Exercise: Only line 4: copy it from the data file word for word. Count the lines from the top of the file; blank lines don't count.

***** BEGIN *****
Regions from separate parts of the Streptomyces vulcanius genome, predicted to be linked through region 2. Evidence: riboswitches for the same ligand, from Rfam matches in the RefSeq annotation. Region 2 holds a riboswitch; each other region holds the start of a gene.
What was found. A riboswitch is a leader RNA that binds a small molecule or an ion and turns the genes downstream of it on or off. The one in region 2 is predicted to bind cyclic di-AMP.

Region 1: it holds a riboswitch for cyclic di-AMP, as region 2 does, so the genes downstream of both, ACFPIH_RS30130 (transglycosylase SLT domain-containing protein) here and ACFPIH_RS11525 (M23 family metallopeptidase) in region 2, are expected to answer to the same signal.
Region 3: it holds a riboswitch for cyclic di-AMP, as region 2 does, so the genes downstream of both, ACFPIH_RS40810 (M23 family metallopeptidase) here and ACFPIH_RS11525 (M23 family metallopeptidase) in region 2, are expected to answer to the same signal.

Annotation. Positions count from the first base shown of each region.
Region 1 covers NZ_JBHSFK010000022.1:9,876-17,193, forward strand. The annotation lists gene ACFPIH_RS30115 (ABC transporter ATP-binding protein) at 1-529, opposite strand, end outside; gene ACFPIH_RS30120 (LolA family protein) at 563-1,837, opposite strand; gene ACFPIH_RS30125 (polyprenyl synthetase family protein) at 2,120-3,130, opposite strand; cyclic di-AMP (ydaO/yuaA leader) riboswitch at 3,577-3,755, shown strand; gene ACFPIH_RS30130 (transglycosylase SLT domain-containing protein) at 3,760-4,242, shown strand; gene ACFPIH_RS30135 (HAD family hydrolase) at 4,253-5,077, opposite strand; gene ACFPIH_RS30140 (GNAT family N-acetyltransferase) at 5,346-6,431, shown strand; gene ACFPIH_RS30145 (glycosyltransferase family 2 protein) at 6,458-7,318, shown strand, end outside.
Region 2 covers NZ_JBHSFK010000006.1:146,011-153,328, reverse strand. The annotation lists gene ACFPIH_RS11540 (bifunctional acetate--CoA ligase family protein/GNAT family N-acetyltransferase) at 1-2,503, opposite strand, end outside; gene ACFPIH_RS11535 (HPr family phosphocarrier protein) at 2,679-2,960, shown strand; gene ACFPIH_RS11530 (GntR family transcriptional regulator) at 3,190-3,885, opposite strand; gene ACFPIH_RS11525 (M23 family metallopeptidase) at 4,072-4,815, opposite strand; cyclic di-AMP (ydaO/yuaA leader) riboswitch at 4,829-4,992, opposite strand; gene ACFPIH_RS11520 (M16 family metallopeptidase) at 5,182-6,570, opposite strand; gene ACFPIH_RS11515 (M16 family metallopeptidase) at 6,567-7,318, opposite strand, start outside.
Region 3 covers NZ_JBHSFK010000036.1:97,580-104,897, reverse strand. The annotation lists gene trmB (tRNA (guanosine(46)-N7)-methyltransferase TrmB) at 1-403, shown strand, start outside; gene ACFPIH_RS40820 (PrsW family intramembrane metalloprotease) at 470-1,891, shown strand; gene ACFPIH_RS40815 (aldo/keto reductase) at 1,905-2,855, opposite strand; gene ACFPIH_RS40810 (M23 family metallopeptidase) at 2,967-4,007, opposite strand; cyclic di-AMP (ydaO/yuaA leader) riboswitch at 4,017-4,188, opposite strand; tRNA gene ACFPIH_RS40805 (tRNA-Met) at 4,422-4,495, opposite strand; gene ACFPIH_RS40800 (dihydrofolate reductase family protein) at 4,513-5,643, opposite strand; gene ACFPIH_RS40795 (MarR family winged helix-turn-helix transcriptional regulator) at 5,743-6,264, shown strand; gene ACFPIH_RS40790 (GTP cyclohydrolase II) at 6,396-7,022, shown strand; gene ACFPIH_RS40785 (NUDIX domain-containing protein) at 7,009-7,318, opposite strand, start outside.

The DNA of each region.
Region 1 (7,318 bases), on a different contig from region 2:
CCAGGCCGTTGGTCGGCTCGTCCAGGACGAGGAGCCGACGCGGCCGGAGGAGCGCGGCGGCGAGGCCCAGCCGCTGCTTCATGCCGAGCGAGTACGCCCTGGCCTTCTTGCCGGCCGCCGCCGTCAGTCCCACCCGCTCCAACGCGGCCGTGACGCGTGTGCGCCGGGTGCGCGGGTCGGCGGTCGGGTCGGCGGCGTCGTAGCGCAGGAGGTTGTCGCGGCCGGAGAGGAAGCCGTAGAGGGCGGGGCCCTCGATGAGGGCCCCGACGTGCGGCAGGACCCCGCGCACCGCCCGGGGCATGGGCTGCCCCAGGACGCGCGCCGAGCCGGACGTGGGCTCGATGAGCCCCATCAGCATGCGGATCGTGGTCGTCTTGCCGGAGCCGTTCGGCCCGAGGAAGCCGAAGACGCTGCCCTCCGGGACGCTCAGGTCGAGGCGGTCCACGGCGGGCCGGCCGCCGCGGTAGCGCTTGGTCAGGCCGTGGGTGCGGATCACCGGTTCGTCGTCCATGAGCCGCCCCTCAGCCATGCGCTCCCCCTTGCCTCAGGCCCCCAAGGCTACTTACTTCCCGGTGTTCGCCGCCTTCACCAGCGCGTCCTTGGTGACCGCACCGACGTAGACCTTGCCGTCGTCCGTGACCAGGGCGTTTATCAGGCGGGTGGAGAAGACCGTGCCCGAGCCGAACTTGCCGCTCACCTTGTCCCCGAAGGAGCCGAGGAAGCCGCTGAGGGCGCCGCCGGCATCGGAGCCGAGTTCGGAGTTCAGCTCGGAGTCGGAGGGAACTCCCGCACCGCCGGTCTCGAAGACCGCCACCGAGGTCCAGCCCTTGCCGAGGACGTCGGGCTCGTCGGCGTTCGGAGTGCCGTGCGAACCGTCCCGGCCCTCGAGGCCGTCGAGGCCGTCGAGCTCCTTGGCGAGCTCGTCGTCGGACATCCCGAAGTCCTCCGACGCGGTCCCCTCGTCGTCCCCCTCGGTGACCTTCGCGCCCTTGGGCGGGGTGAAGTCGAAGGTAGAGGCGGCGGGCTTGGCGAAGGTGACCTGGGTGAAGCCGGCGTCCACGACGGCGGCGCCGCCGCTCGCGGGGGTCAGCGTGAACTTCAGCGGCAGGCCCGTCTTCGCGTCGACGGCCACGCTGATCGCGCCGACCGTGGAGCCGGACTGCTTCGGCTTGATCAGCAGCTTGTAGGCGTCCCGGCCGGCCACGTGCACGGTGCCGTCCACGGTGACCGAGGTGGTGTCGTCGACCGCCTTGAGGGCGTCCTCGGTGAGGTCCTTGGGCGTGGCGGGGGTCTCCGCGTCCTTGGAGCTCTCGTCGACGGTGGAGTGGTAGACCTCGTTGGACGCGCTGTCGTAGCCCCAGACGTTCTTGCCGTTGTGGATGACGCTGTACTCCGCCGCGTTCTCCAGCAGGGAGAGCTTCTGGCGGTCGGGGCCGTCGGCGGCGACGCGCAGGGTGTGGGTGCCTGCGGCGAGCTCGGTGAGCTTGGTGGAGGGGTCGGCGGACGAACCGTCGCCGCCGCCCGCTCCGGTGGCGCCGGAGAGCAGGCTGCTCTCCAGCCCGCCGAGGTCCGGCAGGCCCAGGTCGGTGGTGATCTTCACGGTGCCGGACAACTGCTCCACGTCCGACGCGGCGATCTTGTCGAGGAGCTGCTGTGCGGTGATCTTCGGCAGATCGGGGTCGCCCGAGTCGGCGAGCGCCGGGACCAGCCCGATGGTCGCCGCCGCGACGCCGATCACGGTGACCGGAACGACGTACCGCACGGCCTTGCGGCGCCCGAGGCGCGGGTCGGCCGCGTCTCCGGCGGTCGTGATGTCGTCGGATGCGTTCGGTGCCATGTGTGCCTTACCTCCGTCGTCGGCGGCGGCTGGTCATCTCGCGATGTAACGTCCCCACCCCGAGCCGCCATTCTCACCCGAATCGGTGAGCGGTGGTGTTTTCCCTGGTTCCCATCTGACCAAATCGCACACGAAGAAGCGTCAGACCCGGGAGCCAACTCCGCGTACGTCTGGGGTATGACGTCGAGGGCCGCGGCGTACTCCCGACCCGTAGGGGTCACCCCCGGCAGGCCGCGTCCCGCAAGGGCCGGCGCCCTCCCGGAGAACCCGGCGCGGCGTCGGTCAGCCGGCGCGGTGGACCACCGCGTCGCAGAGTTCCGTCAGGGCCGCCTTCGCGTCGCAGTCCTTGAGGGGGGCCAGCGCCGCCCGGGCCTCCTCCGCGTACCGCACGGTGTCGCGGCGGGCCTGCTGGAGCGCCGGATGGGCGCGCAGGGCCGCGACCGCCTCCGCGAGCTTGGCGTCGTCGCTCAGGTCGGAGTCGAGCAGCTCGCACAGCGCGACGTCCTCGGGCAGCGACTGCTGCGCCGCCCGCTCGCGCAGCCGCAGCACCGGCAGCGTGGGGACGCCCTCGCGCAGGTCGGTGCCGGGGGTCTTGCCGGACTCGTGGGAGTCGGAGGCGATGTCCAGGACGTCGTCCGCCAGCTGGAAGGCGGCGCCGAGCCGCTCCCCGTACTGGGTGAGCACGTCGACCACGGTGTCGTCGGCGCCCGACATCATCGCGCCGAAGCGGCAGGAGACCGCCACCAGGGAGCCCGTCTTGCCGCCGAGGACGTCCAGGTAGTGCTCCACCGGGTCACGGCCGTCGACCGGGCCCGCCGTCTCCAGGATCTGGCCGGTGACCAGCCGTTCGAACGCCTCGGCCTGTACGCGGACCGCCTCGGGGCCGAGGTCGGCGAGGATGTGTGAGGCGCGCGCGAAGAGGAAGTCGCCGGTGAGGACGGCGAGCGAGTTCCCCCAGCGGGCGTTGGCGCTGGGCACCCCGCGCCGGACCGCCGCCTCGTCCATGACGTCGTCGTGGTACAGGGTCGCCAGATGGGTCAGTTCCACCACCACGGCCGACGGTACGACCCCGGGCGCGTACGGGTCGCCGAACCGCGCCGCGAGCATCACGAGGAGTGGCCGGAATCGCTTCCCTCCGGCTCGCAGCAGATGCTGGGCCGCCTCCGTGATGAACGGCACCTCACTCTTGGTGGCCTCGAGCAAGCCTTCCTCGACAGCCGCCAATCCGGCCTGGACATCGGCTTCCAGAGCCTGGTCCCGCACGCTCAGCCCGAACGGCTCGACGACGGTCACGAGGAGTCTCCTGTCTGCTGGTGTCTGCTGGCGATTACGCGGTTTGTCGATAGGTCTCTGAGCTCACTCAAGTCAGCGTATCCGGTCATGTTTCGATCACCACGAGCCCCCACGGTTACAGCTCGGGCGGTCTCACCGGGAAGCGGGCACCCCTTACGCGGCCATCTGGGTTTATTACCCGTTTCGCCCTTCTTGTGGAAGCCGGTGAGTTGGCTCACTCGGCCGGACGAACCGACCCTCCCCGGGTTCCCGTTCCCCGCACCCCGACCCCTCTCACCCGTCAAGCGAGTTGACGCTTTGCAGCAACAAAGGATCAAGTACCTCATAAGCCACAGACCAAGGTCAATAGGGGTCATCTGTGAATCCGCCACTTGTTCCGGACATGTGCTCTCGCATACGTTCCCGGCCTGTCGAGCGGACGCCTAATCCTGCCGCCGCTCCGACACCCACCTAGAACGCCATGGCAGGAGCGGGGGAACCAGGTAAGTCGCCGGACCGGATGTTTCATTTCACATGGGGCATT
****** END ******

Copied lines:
Region 3: it holds a riboswitch for cyclic di-AMP, as region 2 does, so the genes downstream of both, ACFPIH_RS40810 (M23 family metallopeptidase) here and ACFPIH_RS11525 (M23 family metallopeptidase) in region 2, are expected to answer to the same signal.